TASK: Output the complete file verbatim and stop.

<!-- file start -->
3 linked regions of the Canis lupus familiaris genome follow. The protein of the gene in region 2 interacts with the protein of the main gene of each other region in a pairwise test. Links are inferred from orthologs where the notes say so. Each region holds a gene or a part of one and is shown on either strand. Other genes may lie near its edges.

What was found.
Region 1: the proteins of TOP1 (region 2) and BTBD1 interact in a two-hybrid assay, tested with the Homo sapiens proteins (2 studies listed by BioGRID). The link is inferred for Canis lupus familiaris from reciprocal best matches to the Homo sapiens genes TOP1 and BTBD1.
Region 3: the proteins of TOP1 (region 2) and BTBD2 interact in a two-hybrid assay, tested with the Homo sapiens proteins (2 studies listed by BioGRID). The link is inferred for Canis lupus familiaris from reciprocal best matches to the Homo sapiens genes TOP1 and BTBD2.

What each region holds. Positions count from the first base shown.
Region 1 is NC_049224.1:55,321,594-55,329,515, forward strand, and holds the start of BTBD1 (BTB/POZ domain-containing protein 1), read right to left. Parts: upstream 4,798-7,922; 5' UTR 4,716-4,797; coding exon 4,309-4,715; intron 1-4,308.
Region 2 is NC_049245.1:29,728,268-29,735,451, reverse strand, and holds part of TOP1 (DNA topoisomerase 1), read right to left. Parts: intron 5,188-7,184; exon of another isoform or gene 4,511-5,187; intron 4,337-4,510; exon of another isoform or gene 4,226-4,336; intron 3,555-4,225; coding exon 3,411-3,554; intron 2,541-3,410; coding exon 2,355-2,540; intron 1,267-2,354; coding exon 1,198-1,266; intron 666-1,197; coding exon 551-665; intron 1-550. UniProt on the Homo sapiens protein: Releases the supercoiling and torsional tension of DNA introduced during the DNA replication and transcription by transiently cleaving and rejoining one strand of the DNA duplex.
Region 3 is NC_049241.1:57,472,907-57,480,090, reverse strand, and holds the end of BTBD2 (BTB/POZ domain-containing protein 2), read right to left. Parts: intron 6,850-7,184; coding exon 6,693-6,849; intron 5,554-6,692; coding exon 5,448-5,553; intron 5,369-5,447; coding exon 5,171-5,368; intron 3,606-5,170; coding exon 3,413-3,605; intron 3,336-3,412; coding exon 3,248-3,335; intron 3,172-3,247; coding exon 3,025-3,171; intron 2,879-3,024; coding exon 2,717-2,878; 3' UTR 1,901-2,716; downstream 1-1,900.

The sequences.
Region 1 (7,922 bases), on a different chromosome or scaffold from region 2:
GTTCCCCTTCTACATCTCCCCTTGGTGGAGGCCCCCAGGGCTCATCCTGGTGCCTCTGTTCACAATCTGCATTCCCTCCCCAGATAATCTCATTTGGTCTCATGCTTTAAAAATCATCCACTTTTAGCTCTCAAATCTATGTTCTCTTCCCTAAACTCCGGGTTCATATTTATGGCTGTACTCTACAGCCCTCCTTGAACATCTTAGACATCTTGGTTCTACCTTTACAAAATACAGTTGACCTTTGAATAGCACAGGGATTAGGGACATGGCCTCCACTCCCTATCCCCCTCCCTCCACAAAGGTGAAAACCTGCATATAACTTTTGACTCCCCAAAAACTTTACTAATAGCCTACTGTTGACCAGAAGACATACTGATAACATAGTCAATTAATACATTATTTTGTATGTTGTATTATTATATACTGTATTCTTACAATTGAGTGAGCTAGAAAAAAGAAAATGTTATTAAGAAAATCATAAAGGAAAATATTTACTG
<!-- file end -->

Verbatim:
3 linked regions of the Canis lupus familiaris genome follow. The protein of the gene in region 2 interacts with the protein of the main gene of each other region in a pairwise test. Links are inferred from orthologs where the notes say so. Each region holds a gene or a part of one and is shown on either strand. Other genes may lie near its edges.

What was found.
Region 1: the proteins of TOP1 (region 2) and BTBD1 interact in a two-hybrid assay, tested with the Homo sapiens proteins (2 studies listed by BioGRID). The link is inferred for Canis lupus familiaris from reciprocal best matches to the Homo sapiens genes TOP1 and BTBD1.
Region 3: the proteins of TOP1 (region 2) and BTBD2 interact in a two-hybrid assay, tested with the Homo sapiens proteins (2 studies listed by BioGRID). The link is inferred for Canis lupus familiaris from reciprocal best matches to the Homo sapiens genes TOP1 and BTBD2.

What each region holds. Positions count from the first base shown.
Region 1 is NC_049224.1:55,321,594-55,329,515, forward strand, and holds the start of BTBD1 (BTB/POZ domain-containing protein 1), read right to left. Parts: upstream 4,798-7,922; 5' UTR 4,716-4,797; coding exon 4,309-4,715; intron 1-4,308.
Region 2 is NC_049245.1:29,728,268-29,735,451, reverse strand, and holds part of TOP1 (DNA topoisomerase 1), read right to left. Parts: intron 5,188-7,184; exon of another isoform or gene 4,511-5,187; intron 4,337-4,510; exon of another isoform or gene 4,226-4,336; intron 3,555-4,225; coding exon 3,411-3,554; intron 2,541-3,410; coding exon 2,355-2,540; intron 1,267-2,354; coding exon 1,198-1,266; intron 666-1,197; coding exon 551-665; intron 1-550. UniProt on the Homo sapiens protein: Releases the supercoiling and torsional tension of DNA introduced during the DNA replication and transcription by transiently cleaving and rejoining one strand of the DNA duplex.
Region 3 is NC_049241.1:57,472,907-57,480,090, reverse strand, and holds the end of BTBD2 (BTB/POZ domain-containing protein 2), read right to left. Parts: intron 6,850-7,184; coding exon 6,693-6,849; intron 5,554-6,692; coding exon 5,448-5,553; intron 5,369-5,447; coding exon 5,171-5,368; intron 3,606-5,170; coding exon 3,413-3,605; intron 3,336-3,412; coding exon 3,248-3,335; intron 3,172-3,247; coding exon 3,025-3,171; intron 2,879-3,024; coding exon 2,717-2,878; 3' UTR 1,901-2,716; downstream 1-1,900.

The sequences.
Region 1 (7,922 bases), on a different chromosome or scaffold from region 2:
GTTCCCCTTCTACATCTCCCCTTGGTGGAGGCCCCCAGGGCTCATCCTGGTGCCTCTGTTCACAATCTGCATTCCCTCCCCAGATAATCTCATTTGGTCTCATGCTTTAAAAATCATCCACTTTTAGCTCTCAAATCTATGTTCTCTTCCCTAAACTCCGGGTTCATATTTATGGCTGTACTCTACAGCCCTCCTTGAACATCTTAGACATCTTGGTTCTACCTTTACAAAATACAGTTGACCTTTGAATAGCACAGGGATTAGGGACATGGCCTCCACTCCCTATCCCCCTCCCTCCACAAAGGTGAAAACCTGCATATAACTTTTGACTCCCCAAAAACTTTACTAATAGCCTACTGTTGACCAGAAGACATACTGATAACATAGTCAATTAATACATTATTTTGTATGTTGTATTATTATATACTGTATTCTTACAATTGAGTGAGCTAGAAAAAAGAAAATGTTATTAAGAAAATCATAAAGGAAAATATTTACTG